The market for video games is expected to expand by half over the next four years as it extends beyond hardcore gamers, the chief executive of French video game publisher Ubisoft said on Wednesday.
There are so many new customers to the business; this is going to grow the market tremendously. I expect the market to grow by 50 percent in the next four years, Ubisoft CEO Yves Guillemot told Reuters at the sidelines of the Games Convention in Leipzig.
It's a very exciting time for all the developers and publishers, Guillemot said.
Electronic Arts (ERTS.O: Quote, Profile, Research), the world's biggest video games publisher, was similarly bullish about the prospects for more people to play games on consoles, PCs, mobile phones or on the Web.
There are 150 million gamers worldwide, but 2 billion people are ready to play, EA's managing director for Germany, Thomas Zeitner, told a news conference.
Driven by the runaway success of Nintendo's (7974.OS: Quote, Profile, Research) motion-controlled Wii console, so-called casual games that are targeted at families, older players or women have become the industry's new buzzword.
Ubisoft, known for its realistic military games, on Wednesday announced a new title in its Games for Everyone range. Cranium Kabookii, based on the award-winning board game Cranium, will be made for Nintendo's Wii console and is slated for a December release.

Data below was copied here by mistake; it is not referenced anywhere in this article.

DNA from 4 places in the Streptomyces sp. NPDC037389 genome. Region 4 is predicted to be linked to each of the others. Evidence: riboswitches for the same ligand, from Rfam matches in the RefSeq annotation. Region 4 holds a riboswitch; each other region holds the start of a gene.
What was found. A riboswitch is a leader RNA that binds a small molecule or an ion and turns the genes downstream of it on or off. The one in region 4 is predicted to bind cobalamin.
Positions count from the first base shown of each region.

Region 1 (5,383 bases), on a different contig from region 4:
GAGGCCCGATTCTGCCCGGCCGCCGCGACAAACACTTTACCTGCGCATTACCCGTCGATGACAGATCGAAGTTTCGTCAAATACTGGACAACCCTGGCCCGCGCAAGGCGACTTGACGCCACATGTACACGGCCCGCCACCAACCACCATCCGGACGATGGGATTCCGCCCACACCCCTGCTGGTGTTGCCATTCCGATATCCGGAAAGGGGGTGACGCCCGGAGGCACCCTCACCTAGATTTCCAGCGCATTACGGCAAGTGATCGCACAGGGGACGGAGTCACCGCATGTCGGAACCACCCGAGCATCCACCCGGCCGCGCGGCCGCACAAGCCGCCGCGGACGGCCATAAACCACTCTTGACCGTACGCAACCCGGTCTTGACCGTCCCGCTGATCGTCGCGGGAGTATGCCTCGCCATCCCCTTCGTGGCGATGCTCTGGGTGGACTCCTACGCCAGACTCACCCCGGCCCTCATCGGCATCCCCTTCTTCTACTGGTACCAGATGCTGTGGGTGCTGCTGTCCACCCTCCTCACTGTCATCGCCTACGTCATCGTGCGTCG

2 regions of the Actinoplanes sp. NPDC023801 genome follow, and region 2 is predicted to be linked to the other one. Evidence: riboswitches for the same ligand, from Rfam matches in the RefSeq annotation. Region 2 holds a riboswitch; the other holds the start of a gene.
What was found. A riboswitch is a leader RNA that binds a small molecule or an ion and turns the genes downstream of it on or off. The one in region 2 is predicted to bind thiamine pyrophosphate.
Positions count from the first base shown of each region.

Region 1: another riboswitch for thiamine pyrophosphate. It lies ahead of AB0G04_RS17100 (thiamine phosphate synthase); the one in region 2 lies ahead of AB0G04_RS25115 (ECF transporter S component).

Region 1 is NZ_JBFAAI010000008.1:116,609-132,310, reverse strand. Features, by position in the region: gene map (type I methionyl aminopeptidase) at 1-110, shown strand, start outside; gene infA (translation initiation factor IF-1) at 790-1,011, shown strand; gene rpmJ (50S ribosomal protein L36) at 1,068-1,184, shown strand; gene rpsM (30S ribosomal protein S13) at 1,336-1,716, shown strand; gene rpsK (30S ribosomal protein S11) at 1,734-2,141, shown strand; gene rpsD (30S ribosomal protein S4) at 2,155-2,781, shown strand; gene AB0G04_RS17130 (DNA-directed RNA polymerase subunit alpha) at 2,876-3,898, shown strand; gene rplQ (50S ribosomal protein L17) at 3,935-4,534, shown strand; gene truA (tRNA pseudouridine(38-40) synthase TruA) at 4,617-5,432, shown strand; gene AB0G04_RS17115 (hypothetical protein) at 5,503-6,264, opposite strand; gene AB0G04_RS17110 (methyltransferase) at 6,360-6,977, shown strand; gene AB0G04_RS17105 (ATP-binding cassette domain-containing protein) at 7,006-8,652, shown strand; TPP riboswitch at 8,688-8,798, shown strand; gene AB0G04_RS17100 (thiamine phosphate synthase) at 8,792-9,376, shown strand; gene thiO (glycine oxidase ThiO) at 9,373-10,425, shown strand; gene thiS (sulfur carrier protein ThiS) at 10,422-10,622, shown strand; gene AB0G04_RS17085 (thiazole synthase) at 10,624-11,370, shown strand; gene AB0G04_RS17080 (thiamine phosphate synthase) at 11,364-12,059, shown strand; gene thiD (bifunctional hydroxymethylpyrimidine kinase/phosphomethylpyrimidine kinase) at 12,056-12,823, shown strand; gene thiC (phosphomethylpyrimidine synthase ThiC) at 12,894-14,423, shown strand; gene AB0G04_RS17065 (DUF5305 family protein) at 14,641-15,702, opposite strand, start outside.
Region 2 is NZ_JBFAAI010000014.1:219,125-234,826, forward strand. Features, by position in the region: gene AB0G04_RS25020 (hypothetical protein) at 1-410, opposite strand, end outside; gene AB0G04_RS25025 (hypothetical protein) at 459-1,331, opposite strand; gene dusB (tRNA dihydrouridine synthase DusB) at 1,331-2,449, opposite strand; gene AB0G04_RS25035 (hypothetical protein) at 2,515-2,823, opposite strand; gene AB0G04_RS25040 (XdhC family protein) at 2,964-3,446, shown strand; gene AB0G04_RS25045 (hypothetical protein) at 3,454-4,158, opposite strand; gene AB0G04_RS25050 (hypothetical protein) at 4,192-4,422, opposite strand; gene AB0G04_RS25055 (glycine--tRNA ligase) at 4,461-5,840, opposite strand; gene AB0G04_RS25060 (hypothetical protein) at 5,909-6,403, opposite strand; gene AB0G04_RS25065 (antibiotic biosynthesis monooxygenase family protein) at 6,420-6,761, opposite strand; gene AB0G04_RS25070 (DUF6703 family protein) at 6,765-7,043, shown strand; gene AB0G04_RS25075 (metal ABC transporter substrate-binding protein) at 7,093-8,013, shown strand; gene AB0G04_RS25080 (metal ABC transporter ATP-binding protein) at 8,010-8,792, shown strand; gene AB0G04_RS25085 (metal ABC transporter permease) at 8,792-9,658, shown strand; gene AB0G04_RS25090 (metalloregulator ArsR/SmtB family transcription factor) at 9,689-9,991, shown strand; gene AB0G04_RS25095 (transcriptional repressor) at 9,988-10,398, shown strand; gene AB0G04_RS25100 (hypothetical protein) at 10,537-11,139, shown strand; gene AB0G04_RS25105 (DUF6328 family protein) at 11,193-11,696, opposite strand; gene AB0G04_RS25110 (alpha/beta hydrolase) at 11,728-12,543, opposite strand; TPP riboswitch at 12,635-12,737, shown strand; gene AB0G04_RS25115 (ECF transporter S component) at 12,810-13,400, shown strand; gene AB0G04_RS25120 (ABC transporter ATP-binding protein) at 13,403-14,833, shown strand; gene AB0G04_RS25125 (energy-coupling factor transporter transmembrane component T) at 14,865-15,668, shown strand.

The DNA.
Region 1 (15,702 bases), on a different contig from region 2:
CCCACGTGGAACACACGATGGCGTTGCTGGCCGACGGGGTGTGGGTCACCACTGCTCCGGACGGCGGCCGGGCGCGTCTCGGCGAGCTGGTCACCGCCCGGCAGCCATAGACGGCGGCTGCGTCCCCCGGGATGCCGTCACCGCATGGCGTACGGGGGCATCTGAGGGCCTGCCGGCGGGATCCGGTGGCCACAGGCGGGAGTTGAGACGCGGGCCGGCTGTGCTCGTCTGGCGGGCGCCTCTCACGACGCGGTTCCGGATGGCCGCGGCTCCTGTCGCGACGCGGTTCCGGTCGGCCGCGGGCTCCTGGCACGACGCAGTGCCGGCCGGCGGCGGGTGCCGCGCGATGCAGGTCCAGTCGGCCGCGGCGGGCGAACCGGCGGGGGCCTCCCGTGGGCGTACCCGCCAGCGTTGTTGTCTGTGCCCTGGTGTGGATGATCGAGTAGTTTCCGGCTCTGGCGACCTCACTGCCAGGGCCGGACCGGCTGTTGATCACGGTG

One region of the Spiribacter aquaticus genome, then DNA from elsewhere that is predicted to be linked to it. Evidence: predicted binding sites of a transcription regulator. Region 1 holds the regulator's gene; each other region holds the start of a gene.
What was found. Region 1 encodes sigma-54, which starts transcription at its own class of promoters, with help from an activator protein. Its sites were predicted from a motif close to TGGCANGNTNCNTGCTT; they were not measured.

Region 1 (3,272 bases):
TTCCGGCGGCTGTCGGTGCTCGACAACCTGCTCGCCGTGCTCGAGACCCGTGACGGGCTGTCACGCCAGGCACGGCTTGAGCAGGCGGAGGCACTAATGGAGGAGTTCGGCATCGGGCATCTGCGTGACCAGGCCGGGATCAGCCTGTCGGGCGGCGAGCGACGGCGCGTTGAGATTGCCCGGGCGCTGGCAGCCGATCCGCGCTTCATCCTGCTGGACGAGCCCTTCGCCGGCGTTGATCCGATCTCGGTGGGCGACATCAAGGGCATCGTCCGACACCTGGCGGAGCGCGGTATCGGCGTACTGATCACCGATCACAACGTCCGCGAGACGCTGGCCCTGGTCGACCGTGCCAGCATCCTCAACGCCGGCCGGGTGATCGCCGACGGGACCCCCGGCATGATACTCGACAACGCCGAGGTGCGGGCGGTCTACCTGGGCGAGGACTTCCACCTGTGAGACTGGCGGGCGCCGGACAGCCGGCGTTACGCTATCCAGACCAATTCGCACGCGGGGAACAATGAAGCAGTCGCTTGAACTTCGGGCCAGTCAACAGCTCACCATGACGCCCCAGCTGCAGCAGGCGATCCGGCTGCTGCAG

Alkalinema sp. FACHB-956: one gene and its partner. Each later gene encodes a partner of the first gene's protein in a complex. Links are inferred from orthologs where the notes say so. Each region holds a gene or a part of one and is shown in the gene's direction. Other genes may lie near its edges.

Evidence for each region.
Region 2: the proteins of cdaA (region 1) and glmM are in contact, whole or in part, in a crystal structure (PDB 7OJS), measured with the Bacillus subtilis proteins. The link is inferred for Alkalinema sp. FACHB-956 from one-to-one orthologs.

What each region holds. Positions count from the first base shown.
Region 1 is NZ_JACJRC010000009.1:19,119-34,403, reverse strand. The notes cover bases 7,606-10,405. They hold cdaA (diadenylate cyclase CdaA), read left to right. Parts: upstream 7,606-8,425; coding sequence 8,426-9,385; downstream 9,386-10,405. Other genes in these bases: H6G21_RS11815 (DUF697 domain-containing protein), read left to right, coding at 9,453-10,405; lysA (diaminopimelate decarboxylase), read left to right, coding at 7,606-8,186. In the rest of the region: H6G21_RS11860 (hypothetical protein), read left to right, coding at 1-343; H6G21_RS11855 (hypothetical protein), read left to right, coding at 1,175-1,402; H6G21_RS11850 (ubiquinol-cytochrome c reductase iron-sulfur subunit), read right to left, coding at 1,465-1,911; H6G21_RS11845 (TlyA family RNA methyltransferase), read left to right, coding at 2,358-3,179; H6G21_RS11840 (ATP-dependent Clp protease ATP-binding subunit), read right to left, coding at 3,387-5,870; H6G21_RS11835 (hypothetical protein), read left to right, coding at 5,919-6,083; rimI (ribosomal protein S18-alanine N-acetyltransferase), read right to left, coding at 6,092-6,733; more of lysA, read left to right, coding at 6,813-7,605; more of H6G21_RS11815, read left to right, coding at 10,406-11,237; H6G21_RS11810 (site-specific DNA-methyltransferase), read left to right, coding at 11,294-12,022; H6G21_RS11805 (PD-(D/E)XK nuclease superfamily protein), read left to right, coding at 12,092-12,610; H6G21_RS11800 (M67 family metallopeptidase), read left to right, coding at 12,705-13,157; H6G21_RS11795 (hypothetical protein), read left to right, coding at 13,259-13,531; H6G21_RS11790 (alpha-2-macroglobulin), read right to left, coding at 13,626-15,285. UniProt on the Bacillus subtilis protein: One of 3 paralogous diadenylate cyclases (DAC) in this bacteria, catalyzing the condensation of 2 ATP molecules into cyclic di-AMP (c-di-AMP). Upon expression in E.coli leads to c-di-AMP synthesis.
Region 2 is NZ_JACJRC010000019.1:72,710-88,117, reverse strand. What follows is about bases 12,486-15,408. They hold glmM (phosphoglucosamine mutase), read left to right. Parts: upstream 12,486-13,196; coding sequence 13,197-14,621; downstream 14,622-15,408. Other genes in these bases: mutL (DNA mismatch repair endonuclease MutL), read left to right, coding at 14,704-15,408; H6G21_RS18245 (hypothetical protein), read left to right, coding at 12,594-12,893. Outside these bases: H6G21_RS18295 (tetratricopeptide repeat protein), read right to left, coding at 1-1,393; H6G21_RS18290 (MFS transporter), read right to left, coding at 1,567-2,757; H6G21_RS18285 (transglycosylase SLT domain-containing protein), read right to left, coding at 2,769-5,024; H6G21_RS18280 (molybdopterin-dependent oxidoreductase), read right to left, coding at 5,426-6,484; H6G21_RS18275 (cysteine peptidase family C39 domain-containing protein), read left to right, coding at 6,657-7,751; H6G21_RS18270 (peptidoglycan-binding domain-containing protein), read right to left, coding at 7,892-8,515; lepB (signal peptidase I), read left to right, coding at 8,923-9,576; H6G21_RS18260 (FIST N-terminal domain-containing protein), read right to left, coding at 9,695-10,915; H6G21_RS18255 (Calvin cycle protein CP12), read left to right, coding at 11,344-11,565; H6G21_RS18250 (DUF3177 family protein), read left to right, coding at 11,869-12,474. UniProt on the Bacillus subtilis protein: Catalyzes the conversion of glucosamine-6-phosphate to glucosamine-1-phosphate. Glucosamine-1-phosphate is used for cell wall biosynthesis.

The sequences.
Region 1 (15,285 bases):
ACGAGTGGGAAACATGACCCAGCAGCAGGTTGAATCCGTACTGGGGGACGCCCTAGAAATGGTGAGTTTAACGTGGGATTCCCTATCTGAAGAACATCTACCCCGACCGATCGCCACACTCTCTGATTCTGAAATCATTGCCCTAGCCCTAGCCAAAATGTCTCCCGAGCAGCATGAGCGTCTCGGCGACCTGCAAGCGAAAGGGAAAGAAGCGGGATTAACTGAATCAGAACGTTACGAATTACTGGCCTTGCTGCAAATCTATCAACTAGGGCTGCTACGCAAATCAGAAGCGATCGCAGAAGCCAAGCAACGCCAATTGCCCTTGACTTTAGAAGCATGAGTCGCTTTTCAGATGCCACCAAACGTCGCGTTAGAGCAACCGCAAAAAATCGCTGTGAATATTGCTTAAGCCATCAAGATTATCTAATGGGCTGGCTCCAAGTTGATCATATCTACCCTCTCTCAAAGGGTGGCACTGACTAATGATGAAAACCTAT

Guillemot said the company's casual games business was extremely profitable and helped to finance the initially costly development of games for next-generation consoles -- Sony's (6758.T: Quote, Profile, Research) PlayStation3 and Microsoft's (MSFT.O: Quote, Profile, Research) Xbox 360.
According to the Ubisoft CEO, developing a casual game costs anywhere between 1 million to 4 million euros depending on the number of platforms with which it is compatible.
By comparison, a normal game developed for the Wii costs 5 million to 10 million, and one designed for use with the PlayStation3 and Xbox 360 10 million to 20 million euros.
Casual games are expected to contribute 20 percent of Ubisoft's revenue this year, up from 10 percent last year, Guillemot said. Ubisoft has forecast revenues of about 825 million euros for its financial year until March 2008.